Matching Roast to the Drink

As the bean absorbs heat, the colour shifts to yellow and then to varying shades of brown. During the later stages of roasting, oils appear on the surface of the bean, making it shiny. The roast will continue to darken until it is removed from the heat source.

At lighter roasts, the bean will exhibit more of its "origin flavour" - the flavours created in the bean by the soil and weather conditions in the location where it was grown.

As the beans darken to a deep brown, the origin flavours of the bean are eclipsed by the flavours created by the roasting process itself. At darker roasts, the "roast flavour" is so dominant that it can be difficult to distinguish the origin of the beans used in the roast.

A note on flavour: Describing the tastes of different roasts is very subjective. In all cases there’s no substitute for your own personal taste. As a guide, if you can see the oil on the beans, you are more likely to taste the roasting flavours than the individual characteristics of the beans.




Roast level





Cinnamon roast, half city, New England

After several minutes the beans “pop” or "crack" and visibly expand in size. This stage is called first crack. American mass-market roasters typically stop here.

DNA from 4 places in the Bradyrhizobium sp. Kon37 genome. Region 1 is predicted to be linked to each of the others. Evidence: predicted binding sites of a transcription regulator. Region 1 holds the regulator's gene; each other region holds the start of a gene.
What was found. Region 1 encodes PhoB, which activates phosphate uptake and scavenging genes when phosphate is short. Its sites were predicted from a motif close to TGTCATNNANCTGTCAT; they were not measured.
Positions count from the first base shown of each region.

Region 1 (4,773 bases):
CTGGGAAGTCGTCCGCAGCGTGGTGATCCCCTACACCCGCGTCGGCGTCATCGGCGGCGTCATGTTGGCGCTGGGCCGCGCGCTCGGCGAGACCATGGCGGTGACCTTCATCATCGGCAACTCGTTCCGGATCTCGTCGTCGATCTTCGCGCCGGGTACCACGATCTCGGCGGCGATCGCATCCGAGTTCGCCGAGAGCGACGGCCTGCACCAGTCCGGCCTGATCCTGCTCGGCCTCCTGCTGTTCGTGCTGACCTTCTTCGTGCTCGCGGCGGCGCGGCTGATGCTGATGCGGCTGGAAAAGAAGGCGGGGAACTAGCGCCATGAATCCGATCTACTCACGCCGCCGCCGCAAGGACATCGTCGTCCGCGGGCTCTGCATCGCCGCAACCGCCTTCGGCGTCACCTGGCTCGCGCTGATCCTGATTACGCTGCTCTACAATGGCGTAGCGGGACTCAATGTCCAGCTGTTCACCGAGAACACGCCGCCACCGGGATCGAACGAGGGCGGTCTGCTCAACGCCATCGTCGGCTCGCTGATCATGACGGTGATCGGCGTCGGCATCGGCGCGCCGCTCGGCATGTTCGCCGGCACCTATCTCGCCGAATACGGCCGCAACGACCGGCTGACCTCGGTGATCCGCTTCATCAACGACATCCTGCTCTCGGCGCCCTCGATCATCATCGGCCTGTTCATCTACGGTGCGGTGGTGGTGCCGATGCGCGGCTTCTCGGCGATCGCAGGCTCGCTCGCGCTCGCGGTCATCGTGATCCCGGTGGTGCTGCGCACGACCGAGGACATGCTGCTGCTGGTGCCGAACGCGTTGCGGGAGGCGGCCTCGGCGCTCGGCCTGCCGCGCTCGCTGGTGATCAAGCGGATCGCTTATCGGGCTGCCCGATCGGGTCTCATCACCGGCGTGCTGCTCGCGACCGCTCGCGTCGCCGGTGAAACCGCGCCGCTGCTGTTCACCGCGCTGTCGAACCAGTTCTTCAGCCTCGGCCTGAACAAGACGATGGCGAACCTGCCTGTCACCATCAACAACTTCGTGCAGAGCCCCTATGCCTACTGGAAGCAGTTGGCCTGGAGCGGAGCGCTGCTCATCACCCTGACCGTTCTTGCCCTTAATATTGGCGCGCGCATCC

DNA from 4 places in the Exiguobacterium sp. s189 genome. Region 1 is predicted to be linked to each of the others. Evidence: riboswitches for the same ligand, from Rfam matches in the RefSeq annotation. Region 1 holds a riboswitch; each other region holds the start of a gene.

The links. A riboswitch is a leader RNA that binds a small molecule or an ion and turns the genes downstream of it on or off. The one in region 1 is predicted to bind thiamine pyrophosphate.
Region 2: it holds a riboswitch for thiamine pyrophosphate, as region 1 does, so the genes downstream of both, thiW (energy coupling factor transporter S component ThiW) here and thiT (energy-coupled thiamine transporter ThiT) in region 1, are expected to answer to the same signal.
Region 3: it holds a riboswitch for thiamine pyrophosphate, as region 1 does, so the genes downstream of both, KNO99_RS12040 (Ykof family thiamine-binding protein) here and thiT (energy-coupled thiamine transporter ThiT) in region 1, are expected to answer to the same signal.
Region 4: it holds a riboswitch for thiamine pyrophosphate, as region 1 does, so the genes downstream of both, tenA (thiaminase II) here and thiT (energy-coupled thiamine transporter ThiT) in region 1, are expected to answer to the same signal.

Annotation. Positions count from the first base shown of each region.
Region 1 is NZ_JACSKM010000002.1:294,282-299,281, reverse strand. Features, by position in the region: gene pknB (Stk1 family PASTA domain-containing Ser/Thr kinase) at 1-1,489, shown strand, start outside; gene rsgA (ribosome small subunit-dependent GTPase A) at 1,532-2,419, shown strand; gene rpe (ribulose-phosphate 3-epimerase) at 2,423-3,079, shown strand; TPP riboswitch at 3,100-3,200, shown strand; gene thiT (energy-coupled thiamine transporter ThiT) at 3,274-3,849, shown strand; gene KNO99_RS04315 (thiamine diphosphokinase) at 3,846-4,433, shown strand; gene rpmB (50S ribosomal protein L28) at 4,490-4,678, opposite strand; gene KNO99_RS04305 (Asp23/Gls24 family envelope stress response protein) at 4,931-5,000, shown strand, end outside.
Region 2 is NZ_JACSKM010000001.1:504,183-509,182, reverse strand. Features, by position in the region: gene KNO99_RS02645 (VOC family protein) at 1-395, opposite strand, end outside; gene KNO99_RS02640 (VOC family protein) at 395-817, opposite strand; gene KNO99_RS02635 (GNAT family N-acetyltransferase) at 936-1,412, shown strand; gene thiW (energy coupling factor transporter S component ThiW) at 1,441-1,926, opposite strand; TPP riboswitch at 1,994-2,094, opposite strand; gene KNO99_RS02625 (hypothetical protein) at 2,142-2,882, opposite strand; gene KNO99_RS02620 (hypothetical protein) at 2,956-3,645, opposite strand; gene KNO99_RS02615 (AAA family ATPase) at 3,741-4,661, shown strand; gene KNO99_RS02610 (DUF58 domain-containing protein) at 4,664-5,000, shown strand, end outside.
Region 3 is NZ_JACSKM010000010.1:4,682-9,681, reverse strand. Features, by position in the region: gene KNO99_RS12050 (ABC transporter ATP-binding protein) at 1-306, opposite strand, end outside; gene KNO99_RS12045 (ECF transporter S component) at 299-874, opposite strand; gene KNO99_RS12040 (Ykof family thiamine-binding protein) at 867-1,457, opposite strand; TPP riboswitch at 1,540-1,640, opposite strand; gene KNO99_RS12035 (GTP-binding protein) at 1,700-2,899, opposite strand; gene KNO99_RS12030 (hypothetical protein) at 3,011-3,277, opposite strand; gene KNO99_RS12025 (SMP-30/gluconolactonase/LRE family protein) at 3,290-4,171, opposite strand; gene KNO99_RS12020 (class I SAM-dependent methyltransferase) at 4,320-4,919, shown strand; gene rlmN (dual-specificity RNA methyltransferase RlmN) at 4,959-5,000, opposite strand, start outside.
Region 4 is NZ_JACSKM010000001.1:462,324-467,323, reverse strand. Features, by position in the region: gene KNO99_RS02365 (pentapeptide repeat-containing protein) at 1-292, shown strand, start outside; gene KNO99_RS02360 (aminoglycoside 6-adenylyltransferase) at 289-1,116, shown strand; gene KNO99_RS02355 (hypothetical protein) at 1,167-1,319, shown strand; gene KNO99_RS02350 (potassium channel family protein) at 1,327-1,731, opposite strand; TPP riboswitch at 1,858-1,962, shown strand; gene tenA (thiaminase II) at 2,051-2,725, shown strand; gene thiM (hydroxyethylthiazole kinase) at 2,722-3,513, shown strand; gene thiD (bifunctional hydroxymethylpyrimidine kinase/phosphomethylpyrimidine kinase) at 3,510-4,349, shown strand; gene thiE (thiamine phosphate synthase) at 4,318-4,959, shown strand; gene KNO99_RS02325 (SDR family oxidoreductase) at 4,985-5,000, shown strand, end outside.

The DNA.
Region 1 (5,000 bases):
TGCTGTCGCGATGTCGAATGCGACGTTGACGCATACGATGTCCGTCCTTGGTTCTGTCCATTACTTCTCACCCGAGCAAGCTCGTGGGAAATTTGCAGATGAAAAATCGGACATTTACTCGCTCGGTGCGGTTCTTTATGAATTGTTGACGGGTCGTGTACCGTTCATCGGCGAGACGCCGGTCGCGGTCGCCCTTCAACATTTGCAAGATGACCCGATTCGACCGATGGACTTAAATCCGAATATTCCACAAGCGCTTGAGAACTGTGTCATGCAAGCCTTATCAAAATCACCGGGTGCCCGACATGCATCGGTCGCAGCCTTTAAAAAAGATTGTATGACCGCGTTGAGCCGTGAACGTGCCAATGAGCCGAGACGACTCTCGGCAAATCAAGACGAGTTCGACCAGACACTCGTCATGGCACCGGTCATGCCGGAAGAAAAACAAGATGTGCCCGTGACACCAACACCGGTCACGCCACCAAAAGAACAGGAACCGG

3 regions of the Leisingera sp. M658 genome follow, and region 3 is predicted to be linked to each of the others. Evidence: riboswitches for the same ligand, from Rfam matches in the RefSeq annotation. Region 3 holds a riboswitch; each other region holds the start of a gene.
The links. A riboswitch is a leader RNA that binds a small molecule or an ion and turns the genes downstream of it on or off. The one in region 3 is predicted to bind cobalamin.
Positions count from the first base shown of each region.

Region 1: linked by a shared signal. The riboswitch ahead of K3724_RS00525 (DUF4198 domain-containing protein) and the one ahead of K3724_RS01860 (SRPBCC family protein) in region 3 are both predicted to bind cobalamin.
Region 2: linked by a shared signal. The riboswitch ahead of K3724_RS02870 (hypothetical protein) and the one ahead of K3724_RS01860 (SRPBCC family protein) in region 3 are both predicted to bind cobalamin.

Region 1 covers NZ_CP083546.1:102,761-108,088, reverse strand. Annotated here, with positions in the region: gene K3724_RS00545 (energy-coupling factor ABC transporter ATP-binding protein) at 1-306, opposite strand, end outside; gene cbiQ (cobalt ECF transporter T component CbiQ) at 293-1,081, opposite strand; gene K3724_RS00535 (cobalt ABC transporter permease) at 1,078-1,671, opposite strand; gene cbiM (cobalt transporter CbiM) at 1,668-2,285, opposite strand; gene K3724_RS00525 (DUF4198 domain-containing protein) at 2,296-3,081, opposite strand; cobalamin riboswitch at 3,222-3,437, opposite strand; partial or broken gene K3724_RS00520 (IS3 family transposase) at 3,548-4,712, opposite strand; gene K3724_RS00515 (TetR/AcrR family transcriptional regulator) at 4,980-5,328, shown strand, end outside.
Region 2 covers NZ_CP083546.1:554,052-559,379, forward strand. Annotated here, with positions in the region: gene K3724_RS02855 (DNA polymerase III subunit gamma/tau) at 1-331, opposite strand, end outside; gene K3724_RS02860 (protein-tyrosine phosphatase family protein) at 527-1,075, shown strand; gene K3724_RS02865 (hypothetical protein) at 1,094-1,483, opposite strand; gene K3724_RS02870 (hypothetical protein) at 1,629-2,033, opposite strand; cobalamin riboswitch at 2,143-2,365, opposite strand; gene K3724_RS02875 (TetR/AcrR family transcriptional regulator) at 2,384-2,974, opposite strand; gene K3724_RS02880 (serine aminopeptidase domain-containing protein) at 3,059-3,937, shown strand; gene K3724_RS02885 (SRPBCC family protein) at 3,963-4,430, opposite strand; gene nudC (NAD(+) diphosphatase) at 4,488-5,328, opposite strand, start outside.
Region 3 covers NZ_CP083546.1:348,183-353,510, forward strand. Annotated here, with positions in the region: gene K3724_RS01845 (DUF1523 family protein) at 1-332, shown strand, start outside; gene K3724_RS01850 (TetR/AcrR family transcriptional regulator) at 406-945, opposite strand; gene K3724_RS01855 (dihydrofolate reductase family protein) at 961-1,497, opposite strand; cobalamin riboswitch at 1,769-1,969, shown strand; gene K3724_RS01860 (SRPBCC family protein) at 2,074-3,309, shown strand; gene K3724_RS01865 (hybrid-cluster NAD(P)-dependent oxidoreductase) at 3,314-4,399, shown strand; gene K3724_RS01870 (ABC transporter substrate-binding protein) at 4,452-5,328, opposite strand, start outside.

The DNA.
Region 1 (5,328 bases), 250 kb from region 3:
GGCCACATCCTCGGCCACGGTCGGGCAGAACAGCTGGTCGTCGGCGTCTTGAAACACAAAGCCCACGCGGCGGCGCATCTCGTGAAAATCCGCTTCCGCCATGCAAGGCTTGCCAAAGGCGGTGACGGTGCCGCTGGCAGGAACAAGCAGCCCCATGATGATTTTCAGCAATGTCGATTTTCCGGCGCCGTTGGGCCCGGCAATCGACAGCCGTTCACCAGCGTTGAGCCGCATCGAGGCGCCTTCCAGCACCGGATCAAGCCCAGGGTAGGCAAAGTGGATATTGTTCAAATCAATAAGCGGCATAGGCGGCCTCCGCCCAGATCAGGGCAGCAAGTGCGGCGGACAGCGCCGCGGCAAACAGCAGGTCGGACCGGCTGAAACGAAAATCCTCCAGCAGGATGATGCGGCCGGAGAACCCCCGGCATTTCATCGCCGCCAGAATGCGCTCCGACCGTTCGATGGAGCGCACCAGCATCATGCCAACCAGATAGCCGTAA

Lighter-bodied, higher acidity, no obvious roast flavour


Full city, American, regular, breakfast, brown

After a few short minutes the beans reach this roast, which U.S. specialty sellers tend to prefer.


Sweeter than light roast; more body exhibiting more balance in acid, aroma, and complexity.

Full Roast

High, Viennese, Italian Espresso, Continental

After a few more minutes the beans begin popping again, and oils rise to the surface. This is called second crack.

Slightly shiny

Somewhat spicy; complexity is traded for heavier body/mouth-feel. Aromas and flavours of roast become clearly evident.

Double Roast


After a few more minutes or so the beans begin to smoke. The bean sugars begin to carbonise.

Very oily

Smoky-sweet; light bodied, but quite intense. None of the inherent flavours of the bean are recognisable.



Grades of coffee roasting; from left: un-roasted (or "green"), light, cinnamon, medium, high, city, full city, Italian, and French.


coffee roast depth



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